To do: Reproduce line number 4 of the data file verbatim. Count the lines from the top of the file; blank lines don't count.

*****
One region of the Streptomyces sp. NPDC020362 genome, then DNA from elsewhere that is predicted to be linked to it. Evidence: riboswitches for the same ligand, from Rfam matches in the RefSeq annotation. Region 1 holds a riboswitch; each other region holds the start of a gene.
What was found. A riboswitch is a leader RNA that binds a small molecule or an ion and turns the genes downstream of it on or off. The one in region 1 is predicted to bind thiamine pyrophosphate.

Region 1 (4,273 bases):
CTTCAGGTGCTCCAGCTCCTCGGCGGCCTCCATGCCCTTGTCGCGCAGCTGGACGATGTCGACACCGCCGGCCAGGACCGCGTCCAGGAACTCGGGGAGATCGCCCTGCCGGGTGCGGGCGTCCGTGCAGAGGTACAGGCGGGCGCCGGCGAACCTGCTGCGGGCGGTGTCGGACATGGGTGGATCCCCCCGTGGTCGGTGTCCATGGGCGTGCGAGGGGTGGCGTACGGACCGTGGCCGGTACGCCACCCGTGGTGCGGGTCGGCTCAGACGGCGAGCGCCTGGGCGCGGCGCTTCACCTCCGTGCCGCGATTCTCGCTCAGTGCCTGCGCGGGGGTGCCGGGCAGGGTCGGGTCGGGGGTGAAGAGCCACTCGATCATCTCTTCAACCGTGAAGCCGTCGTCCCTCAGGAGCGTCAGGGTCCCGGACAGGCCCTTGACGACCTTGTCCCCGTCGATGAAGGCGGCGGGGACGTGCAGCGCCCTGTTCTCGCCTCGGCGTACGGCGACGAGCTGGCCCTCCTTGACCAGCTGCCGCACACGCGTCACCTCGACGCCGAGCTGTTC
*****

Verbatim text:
CTTCAGGTGCTCCAGCTCCTCGGCGGCCTCCATGCCCTTGTCGCGCAGCTGGACGATGTCGACACCGCCGGCCAGGACCGCGTCCAGGAACTCGGGGAGATCGCCCTGCCGGGTGCGGGCGTCCGTGCAGAGGTACAGGCGGGCGCCGGCGAACCTGCTGCGGGCGGTGTCGGACATGGGTGGATCCCCCCGTGGTCGGTGTCCATGGGCGTGCGAGGGGTGGCGTACGGACCGTGGCCGGTACGCCACCCGTGGTGCGGGTCGGCTCAGACGGCGAGCGCCTGGGCGCGGCGCTTCACCTCCGTGCCGCGATTCTCGCTCAGTGCCTGCGCGGGGGTGCCGGGCAGGGTCGGGTCGGGGGTGAAGAGCCACTCGATCATCTCTTCAACCGTGAAGCCGTCGTCCCTCAGGAGCGTCAGGGTCCCGGACAGGCCCTTGACGACCTTGTCCCCGTCGATGAAGGCGGCGGGGACGTGCAGCGCCCTGTTCTCGCCTCGGCGTACGGCGACGAGCTGGCCCTCCTTGACCAGCTGCCGCACACGCGTCACCTCGACGCCGAGCTGTTC